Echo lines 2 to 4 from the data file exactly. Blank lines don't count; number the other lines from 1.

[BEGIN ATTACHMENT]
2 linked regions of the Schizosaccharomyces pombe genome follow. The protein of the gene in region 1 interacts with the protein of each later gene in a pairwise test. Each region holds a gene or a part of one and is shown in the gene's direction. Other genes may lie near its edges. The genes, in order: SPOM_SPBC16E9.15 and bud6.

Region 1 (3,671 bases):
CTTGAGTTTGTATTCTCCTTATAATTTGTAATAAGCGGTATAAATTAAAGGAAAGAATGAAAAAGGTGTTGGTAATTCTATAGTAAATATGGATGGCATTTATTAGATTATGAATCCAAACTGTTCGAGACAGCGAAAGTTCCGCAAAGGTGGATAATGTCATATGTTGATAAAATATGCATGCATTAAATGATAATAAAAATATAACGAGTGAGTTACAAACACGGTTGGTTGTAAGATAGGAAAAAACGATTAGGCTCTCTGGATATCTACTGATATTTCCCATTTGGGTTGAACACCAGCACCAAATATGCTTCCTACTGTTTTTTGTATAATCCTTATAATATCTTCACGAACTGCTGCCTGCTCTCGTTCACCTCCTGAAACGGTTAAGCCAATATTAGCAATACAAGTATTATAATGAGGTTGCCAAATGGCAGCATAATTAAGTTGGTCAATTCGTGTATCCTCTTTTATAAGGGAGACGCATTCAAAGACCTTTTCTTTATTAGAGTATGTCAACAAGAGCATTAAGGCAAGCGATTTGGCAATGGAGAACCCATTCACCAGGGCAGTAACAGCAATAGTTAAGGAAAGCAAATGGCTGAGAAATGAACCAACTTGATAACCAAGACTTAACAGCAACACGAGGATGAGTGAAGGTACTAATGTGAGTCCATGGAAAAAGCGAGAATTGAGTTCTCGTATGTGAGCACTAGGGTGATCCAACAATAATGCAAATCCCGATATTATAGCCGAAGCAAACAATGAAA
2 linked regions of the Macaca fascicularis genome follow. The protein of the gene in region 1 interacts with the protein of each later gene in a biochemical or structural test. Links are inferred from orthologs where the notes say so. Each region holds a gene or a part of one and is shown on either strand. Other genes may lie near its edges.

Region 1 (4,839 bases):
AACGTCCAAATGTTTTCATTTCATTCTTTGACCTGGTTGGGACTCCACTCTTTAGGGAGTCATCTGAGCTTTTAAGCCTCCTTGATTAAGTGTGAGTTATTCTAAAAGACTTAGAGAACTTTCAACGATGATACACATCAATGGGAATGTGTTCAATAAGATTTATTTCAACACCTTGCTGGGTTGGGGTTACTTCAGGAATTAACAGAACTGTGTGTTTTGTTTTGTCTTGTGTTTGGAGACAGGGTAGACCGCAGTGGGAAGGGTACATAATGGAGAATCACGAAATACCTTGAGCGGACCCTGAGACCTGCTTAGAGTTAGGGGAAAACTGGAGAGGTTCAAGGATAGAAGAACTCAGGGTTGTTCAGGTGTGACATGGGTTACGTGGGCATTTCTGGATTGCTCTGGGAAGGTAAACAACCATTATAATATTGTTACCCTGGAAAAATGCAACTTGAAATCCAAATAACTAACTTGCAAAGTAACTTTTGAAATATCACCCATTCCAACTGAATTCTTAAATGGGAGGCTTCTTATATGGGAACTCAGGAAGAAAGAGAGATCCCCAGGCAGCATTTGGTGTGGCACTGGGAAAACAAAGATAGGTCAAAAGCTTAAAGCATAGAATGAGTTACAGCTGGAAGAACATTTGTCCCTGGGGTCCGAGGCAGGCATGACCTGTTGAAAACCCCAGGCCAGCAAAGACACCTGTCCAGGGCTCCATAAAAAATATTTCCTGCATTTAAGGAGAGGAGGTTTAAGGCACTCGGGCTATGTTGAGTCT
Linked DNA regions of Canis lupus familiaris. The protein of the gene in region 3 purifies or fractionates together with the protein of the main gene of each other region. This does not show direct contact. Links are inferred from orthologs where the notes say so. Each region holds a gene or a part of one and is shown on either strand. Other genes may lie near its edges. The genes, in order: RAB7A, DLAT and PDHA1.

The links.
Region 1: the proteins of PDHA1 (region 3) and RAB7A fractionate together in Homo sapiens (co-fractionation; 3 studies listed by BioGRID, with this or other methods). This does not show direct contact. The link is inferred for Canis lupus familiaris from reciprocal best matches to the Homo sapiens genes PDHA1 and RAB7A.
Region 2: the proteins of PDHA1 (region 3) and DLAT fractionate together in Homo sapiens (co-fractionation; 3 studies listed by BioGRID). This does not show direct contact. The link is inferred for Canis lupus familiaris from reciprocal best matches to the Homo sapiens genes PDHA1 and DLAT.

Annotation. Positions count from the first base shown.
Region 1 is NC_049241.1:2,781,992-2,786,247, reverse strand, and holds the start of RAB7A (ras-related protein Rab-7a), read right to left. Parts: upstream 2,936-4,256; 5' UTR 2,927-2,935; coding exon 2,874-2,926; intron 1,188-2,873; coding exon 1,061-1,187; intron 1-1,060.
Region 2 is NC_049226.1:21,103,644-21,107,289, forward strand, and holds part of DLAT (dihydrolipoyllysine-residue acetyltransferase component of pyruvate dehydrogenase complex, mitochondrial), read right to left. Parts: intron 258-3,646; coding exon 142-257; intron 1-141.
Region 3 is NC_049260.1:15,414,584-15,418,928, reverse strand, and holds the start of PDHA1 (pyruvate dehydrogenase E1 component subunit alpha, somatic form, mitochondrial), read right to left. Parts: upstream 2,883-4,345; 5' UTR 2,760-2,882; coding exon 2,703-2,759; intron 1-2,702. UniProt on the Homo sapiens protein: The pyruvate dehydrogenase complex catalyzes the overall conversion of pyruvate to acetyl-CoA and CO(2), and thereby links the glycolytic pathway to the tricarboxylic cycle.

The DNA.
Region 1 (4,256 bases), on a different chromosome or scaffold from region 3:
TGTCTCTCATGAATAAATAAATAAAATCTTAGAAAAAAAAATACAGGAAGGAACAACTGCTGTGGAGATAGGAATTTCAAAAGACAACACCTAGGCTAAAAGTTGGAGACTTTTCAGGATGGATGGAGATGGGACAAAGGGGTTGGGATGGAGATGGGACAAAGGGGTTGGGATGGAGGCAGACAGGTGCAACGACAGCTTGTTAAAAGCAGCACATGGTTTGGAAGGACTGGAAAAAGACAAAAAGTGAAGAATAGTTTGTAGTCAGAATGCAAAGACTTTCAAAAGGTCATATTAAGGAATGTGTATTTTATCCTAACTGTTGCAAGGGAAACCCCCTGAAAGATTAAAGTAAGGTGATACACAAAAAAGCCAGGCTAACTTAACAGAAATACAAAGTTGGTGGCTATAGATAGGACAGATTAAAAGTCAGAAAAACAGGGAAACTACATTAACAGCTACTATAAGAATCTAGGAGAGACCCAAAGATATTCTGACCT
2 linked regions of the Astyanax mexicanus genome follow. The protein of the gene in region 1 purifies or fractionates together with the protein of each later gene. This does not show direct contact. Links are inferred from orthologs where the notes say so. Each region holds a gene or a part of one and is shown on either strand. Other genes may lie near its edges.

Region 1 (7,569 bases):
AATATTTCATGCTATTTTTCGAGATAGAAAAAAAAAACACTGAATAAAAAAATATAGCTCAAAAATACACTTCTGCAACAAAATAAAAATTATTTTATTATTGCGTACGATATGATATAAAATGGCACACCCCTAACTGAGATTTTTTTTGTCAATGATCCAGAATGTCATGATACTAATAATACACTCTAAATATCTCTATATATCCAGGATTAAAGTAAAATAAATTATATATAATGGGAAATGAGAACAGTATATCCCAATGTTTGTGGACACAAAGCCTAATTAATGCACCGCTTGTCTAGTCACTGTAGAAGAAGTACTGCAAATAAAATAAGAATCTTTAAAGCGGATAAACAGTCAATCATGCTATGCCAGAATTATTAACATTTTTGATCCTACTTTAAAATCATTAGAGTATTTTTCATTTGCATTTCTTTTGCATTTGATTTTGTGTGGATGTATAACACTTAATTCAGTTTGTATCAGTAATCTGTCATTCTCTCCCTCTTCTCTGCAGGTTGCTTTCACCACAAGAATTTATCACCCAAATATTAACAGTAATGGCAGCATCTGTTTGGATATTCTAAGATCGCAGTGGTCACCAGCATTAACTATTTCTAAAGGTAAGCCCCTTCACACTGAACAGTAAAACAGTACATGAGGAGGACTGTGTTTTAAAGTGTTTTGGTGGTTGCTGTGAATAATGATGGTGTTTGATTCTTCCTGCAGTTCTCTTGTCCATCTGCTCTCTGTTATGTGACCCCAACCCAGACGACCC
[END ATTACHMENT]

Region 1 (3,671 bases):
CTTGAGTTTGTATTCTCCTTATAATTTGTAATAAGCGGTATAAATTAAAGGAAAGAATGAAAAAGGTGTTGGTAATTCTATAGTAAATATGGATGGCATTTATTAGATTATGAATCCAAACTGTTCGAGACAGCGAAAGTTCCGCAAAGGTGGATAATGTCATATGTTGATAAAATATGCATGCATTAAATGATAATAAAAATATAACGAGTGAGTTACAAACACGGTTGGTTGTAAGATAGGAAAAAACGATTAGGCTCTCTGGATATCTACTGATATTTCCCATTTGGGTTGAACACCAGCACCAAATATGCTTCCTACTGTTTTTTGTATAATCCTTATAATATCTTCACGAACTGCTGCCTGCTCTCGTTCACCTCCTGAAACGGTTAAGCCAATATTAGCAATACAAGTATTATAATGAGGTTGCCAAATGGCAGCATAATTAAGTTGGTCAATTCGTGTATCCTCTTTTATAAGGGAGACGCATTCAAAGACCTTTTCTTTATTAGAGTATGTCAACAAGAGCATTAAGGCAAGCGATTTGGCAATGGAGAACCCATTCACCAGGGCAGTAACAGCAATAGTTAAGGAAAGCAAATGGCTGAGAAATGAACCAACTTGATAACCAAGACTTAACAGCAACACGAGGATGAGTGAAGGTACTAATGTGAGTCCATGGAAAAAGCGAGAATTGAGTTCTCGTATGTGAGCACTAGGGTGATCCAACAATAATGCAAATCCCGATATTATAGCCGAAGCAAACAATGAAA
2 linked regions of the Macaca fascicularis genome follow. The protein of the gene in region 1 interacts with the protein of each later gene in a biochemical or structural test. Links are inferred from orthologs where the notes say so. Each region holds a gene or a part of one and is shown on either strand. Other genes may lie near its edges.